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A Bayesian approach to dynamic homology of morphological characters and the ancestral phenotype of jawed vertebrates

  1. Benedict King  Is a corresponding author
  2. Martin Rücklin
  1. Naturalis Biodiversity Center, Netherlands
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Cite this article as: eLife 2020;9:e62374 doi: 10.7554/eLife.62374

Abstract

Phylogenetic analysis of morphological data proceeds from a fixed set of primary homology statements, the character-by-taxon matrix. However, there are cases where multiple conflicting homology statements can be justified from comparative anatomy. The upper jaw bones of placoderms have traditionally been considered homologous to the palatal vomer-dermopalatine series of osteichthyans. The discovery of ‘maxillate’ placoderms led to the alternative hypothesis that ‘core’ placoderm jaw bones are premaxillae and maxillae lacking external (facial) laminae. We introduce a BEAST2 package for simultaneous inference of homology and phylogeny, and find strong evidence for the latter hypothesis. Phenetic analysis of reconstructed ancestors suggests that maxillate placoderms are the most plesiomorphic known gnathostomes, and the shared cranial architecture of arthrodire placoderms, maxillate placoderms and osteichthyans is inherited. We suggest that the gnathostome ancestor possessed maxillae and premaxillae with facial and palatal laminae, and that these bones underwent divergent evolutionary trajectories in placoderms and osteichthyans.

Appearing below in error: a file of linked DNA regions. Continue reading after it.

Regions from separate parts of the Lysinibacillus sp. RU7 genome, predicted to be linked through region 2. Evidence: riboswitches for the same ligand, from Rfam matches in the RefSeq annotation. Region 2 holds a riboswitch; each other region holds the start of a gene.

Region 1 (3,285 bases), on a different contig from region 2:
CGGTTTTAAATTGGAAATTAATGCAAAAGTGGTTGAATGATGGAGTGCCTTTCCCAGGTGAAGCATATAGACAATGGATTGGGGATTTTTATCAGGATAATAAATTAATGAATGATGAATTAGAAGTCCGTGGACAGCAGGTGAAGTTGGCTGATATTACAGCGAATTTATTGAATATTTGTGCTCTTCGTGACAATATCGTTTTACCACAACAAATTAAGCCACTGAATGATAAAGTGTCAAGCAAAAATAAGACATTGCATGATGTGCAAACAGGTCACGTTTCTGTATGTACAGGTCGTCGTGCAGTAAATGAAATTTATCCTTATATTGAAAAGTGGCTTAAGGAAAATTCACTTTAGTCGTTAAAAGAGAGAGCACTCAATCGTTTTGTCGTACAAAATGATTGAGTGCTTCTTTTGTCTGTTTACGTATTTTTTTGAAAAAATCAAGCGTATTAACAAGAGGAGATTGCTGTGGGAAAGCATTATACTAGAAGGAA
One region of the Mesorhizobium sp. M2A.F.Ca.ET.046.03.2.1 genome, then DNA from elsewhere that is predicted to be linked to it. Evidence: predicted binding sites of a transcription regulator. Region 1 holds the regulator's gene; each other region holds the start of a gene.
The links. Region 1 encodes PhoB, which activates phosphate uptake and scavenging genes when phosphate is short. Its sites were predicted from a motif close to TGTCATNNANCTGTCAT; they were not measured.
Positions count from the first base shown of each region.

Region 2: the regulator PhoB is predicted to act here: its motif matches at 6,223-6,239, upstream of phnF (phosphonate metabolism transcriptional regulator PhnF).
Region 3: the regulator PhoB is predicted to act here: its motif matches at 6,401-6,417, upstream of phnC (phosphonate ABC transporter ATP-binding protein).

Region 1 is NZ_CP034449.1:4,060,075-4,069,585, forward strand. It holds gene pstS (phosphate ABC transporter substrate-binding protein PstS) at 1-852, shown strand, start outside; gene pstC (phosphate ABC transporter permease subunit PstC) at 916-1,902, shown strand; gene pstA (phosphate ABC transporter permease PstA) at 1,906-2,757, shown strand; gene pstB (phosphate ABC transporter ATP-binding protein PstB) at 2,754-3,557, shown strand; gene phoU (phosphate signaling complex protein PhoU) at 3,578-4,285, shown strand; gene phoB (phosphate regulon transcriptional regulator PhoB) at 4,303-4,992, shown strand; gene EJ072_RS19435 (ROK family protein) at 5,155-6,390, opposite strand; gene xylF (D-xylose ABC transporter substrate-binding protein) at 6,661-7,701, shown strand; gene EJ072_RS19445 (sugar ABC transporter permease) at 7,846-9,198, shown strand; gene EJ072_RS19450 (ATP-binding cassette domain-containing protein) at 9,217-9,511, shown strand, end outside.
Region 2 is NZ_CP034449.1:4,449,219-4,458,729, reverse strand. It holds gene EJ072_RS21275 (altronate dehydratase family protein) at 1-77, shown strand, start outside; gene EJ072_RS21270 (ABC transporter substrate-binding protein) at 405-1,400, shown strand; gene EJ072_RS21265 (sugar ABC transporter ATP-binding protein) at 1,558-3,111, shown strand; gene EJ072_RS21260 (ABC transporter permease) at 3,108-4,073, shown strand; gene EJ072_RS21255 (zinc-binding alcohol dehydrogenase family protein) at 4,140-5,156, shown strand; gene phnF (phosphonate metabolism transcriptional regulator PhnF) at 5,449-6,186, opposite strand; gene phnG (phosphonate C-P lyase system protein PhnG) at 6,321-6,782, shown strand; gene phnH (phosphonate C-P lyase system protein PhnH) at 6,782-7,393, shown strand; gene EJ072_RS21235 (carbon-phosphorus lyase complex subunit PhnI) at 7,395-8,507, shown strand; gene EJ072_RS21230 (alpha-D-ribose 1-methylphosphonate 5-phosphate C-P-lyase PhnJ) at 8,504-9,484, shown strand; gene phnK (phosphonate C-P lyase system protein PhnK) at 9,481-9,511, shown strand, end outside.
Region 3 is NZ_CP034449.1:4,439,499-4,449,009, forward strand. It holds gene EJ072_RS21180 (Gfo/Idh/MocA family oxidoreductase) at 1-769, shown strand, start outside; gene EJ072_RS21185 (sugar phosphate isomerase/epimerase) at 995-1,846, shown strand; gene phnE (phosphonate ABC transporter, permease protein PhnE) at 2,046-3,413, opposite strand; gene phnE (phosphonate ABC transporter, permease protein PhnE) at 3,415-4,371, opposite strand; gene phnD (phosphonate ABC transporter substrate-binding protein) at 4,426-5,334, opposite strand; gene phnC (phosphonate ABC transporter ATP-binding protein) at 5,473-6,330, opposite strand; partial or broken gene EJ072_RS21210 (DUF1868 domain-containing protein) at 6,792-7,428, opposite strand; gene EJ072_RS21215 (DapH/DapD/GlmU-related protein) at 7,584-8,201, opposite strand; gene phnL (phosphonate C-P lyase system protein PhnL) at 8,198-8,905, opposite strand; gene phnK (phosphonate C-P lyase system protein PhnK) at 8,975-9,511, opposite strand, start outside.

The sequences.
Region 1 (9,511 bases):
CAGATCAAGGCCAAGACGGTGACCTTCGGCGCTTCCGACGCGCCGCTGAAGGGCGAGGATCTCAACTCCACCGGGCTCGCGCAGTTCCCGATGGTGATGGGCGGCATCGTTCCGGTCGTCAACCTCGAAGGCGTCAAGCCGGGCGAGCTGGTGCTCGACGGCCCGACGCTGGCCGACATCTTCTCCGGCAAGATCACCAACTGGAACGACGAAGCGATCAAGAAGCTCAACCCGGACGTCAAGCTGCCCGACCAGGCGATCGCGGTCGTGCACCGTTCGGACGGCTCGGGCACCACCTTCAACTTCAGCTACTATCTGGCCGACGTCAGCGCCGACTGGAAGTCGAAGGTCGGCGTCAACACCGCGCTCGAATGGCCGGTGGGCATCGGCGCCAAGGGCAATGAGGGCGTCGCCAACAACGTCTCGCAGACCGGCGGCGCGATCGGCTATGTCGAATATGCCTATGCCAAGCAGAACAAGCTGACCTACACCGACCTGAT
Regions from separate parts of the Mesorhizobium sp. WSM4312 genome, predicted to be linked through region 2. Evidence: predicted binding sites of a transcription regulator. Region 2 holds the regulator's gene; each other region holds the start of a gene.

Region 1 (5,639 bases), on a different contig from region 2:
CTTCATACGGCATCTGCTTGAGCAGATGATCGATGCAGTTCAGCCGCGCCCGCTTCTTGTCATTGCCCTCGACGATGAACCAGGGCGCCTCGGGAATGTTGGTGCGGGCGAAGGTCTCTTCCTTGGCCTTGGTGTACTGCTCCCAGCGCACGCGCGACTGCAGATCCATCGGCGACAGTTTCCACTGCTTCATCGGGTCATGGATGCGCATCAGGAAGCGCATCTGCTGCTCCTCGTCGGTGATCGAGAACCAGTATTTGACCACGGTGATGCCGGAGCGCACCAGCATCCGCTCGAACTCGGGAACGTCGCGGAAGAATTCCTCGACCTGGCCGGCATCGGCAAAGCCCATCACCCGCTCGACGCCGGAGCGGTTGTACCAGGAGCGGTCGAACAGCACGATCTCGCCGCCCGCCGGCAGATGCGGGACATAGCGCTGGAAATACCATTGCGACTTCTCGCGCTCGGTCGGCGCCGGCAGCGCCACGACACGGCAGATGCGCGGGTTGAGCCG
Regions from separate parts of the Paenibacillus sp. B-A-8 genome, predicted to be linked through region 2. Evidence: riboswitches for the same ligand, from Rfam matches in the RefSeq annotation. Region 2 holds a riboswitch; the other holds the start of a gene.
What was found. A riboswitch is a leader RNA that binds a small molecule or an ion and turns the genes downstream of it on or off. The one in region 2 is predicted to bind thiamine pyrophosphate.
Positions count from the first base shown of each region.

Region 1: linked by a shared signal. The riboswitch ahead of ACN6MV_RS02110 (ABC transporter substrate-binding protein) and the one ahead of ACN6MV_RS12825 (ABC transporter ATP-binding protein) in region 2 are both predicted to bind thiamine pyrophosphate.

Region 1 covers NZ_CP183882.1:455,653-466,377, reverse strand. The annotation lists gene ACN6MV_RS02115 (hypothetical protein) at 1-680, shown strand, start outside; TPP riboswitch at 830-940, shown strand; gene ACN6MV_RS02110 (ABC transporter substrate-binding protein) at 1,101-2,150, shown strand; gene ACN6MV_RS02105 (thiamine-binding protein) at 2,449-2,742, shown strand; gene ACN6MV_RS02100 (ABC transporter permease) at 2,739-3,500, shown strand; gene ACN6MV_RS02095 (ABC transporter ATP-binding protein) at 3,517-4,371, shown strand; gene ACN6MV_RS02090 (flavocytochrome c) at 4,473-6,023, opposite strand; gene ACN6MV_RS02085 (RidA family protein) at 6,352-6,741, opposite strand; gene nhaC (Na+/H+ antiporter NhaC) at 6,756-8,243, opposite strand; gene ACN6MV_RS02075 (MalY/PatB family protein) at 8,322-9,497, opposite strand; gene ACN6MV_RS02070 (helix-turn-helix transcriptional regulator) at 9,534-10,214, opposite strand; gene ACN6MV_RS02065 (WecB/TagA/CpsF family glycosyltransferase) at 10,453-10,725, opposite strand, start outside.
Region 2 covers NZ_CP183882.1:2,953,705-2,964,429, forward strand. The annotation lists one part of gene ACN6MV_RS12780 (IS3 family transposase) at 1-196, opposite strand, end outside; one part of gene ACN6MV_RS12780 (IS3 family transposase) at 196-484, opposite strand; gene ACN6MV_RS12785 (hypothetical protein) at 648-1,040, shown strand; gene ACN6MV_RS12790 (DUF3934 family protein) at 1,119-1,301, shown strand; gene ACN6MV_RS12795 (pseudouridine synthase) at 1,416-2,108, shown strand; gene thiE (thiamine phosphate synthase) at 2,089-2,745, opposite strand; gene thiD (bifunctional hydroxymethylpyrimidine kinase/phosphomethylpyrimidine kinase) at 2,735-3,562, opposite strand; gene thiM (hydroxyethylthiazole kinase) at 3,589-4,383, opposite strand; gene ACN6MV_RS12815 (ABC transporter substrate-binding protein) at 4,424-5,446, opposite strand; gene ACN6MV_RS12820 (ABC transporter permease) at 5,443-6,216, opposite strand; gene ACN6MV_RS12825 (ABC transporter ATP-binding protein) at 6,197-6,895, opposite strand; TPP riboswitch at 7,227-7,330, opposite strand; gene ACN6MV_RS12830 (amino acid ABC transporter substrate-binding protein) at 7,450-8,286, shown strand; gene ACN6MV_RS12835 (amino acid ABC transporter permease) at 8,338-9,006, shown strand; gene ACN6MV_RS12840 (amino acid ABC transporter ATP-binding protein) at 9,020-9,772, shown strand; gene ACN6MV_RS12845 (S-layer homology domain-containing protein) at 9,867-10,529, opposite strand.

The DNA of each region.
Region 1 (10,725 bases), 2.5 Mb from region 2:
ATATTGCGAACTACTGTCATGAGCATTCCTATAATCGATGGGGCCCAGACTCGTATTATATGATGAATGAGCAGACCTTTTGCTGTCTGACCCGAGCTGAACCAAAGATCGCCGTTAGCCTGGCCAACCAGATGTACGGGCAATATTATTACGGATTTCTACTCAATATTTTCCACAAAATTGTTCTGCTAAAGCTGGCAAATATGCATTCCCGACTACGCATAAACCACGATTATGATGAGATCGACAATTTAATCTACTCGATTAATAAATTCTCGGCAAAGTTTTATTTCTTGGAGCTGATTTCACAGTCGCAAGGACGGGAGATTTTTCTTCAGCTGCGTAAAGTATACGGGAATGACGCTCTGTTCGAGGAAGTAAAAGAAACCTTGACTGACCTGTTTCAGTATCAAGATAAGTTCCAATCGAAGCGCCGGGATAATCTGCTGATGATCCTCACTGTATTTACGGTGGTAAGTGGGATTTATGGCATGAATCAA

Introduction

The concept of homology underpins the cladistic analysis of morphological data. Testing of homology is usually considered a two-step process (Patterson, 1982a; Pinna, 1991). First, provisional statements of homology are made (primary homology), which are hypotheses based on comparative anatomy. Primary homologues are then subjected to cladistic analysis, and those that correspond to synapomorphies are then considered ‘secondary homologues’; this term corresponds to the vernacular use of the term homology (similarity due to common ancestry). The starting point for a cladistic analysis, the character-by-taxon matrix, is a set of primary homology statements. Primary homology statements are based upon ‘homology criteria’ (Patterson, 1988; Rutishauser and Moline, 2005). The first and most important criterion for primary homology is similarity: structures should correspond in position and structural details (developmental similarity is part of this criterion). Second is the test of conjunction: if two structures are found together on a single animal, they cannot be homologous (Patterson, 1988).